'Company' review — a welcome reinvention of the classic musical

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    Date:
    December 10, 2021
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    The traditional Broadway revival is dead, and good riddance. Over the last few years, classic musicals like Oklahoma and West Side Story have been reimagined for the Broadway stage to critical acclaim in order to engage new audiences and add current nuance and perspective to the shows’ original books.  

    Company, now at the Bernard B. Jacobs Theatre, is the latest production to reinvent a classic musical. The late Stephen Sondheim’s bold musical is about Bobby, a single man who tussles with the concept of love and marriage on the cusp of his 35th birthday. Under the imaginative direction of Marianne Elliott, the genders are swapped, Bobbie’s name now ends with an “ie,” and the story becomes an overstuffed whimsical blend of the false reality of The Bachelorette and the mystified adventure of Alice in Wonderland.

    Look, casting Bobbie as a woman makes sense and offers the plot more relatability for the women in 2021 who unequivocally recite Beyoncé’s “Single Ladies” as their national anthem. For better or worse, American women today are waiting longer to marry than they did in 1969, the year Company was originally written. There are many reasons for that: school, career, dreadfully waiting for “the one,” or just simply choice. If Company were repurposed for today’s audience and left in its original glory, the musical wouldn’t be as believable as it was in the ‘60s when an unmarried man over 30 was considered bad for business. 

    These days the unhitched bro is respected and deemed lucky. While the story serves the influence of its updates, Bobbie — played by former The Band’s Visit it girl, Katrina Lenk — works in parts, but she often proves to be disinterested and detached. It’s hard to tell if Bobbie is content in her singledom or feeling guilty for what her life has become as she enters her mid-thirties.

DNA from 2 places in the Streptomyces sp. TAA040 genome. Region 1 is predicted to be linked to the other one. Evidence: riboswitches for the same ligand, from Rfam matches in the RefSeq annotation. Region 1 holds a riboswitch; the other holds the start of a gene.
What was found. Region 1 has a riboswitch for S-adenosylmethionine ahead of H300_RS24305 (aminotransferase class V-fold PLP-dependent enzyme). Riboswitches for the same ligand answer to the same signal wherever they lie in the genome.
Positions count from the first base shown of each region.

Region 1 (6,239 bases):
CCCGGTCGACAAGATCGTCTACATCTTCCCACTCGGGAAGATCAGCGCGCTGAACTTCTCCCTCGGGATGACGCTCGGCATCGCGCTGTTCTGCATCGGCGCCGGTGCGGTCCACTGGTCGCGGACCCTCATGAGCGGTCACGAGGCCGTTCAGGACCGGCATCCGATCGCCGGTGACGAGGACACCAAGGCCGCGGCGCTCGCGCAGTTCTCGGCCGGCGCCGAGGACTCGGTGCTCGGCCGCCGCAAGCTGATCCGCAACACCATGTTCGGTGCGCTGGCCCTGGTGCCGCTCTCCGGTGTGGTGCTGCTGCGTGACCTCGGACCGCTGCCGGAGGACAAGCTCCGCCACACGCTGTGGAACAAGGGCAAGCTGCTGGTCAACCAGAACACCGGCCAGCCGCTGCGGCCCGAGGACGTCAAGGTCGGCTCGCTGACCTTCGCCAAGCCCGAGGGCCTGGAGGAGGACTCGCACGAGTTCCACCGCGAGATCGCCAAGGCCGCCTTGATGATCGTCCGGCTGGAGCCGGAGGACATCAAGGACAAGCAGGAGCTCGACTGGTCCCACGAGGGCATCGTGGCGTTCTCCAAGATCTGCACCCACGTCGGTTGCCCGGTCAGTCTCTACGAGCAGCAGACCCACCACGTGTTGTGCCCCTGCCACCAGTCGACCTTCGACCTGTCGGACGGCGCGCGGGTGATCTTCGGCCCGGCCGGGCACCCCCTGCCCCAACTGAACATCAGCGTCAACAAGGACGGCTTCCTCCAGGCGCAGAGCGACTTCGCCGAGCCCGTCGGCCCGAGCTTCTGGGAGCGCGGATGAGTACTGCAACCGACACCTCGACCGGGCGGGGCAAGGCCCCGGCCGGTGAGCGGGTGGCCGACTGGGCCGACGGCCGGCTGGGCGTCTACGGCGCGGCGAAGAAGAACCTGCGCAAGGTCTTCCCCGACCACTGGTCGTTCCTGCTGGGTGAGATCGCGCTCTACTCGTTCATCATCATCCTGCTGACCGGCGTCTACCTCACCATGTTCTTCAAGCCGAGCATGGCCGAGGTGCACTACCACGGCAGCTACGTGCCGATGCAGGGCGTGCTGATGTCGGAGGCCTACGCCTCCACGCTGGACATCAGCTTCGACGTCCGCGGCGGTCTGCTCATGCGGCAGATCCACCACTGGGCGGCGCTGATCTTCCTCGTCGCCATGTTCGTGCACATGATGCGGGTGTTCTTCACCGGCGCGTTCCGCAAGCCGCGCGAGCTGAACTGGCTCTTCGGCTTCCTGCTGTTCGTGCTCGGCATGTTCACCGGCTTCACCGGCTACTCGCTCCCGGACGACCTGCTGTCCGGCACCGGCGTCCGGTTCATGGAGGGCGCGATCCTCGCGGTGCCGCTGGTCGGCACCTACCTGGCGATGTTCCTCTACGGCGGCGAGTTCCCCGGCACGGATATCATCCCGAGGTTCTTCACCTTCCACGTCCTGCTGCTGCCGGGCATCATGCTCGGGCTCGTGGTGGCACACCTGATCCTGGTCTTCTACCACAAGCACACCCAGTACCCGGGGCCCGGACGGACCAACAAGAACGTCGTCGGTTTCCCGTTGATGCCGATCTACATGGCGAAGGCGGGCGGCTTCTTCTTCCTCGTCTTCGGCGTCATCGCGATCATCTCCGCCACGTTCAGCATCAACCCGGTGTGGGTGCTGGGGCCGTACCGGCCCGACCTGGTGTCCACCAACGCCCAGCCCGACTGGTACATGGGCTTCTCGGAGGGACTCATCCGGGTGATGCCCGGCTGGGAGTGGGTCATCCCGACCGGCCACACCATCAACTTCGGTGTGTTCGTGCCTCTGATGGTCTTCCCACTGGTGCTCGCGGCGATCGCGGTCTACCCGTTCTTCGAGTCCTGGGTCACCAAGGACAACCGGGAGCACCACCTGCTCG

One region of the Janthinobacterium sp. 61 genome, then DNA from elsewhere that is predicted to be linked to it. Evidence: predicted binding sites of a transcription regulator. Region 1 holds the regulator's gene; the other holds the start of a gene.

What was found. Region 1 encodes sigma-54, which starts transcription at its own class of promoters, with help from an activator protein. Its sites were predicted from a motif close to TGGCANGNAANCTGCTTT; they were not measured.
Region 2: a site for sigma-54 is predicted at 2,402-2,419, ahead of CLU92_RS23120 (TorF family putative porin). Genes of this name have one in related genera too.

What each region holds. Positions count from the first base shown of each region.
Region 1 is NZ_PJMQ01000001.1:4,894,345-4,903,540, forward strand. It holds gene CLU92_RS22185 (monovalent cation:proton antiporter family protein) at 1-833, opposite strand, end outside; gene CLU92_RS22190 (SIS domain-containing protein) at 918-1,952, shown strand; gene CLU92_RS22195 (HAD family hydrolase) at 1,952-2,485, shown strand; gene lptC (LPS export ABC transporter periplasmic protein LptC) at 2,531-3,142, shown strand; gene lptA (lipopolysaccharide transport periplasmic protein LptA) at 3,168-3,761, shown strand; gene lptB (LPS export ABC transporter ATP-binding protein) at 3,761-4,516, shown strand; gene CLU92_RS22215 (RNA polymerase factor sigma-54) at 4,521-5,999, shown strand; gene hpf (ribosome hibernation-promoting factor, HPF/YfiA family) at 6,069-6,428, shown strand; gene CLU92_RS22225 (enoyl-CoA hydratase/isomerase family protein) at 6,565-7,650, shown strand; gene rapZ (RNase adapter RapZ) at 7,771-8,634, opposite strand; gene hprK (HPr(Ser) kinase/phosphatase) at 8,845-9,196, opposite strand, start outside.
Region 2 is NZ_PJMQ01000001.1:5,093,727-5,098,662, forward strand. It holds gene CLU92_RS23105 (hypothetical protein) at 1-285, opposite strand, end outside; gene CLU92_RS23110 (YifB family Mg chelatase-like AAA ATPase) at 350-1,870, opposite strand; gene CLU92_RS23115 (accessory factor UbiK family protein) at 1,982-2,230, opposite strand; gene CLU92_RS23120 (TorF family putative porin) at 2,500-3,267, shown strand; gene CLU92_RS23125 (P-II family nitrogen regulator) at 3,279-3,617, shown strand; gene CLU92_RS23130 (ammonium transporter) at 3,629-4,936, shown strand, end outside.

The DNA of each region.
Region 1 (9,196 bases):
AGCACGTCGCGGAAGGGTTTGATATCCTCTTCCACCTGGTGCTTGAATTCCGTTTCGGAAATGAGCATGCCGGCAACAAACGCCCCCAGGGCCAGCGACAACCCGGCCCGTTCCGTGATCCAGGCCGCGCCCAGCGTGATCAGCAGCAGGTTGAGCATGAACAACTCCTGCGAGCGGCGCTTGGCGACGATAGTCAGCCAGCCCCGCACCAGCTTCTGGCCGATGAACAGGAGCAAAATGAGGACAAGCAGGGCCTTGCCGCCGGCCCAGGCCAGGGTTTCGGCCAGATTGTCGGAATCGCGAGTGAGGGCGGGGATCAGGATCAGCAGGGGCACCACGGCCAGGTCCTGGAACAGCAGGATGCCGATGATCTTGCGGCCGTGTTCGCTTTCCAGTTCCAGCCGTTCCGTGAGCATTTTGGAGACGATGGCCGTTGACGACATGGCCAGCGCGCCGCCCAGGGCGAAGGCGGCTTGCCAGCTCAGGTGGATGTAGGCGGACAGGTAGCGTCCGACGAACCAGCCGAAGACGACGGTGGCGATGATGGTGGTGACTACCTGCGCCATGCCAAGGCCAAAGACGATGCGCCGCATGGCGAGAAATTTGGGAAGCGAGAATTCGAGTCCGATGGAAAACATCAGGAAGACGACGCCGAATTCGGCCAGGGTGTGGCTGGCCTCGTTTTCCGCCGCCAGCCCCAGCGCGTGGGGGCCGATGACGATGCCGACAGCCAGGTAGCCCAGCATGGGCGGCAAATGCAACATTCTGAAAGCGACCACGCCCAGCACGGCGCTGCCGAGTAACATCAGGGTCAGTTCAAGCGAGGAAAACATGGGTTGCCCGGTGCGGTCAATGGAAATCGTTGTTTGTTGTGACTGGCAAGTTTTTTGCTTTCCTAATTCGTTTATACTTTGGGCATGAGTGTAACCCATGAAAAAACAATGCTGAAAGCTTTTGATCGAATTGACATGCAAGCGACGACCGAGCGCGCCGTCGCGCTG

She affirms “I’m not avoiding marriage, it’s avoiding me” one moment, then questions if her married friends regret their nuptials. What helps move this story beyond one life-sized Maker’s Mark television ad for the lonely 30something, is the superb ensemble cast that include the comical brownie-stuffing, calorie counting Sarah (Jennifer Simard), the sassy vodka-drinking, bodycon dress-wearing Joanne (Patti LuPone), and the nervous “not getting married today” Jamie (Matt Doyle). Every one of Bobbie’s friends offers a forecast of what her life could be outside of her chosen singleness (happy marriage, divorce, children, or all of the above); however, Bobbie never truly connects with anything past her own emptiness and self-inflicted loneliness. With every note she sings, the feeling inside the melodies of “Marry Me a Little” and “Being Alive,” arguably two of Sondheim’s greatest songs, tend to evaporate like the uninterested men she attracts.

    The dreamlike set design by Bunny Christie, when working, beautifully plays on the coming-of-age search for self, inspired by the childlikeness of Alice In Wonderland. Bobbie’s home is contained in a box that emulates the bite-sized square footage of real NYC apartments. Colors are limited and stick to mosaics of white, black, and gray, except for Bobbie’s signature red jumpsuit and exquisite lighting design by Neil Austin that adds on additional hues of purple and blues. 

    For the single women attending this show, it’s impossible not to feel something deeply for this story. I am just like Bobbie, single by choice and moving into my 34th year of living. The pressures of life and family to marry for love, or company, exist. Any time you turn on ABC on a Tuesday evening for an episode of The Bachelorette or log onto any popular dating app you can catch a woman approaching her 30s trying to beat the marriage clock she built for herself. This vibrant reinvention is welcome and authentic, but Bobbie needs stronger conviction to make us truly care. 

    Company is at the Bernard B. Jacobs Theatre. Get Company Tickets on New York Theatre Guide.

    Photo credit: Katrina Lenk (Photo by Matthew Murphy)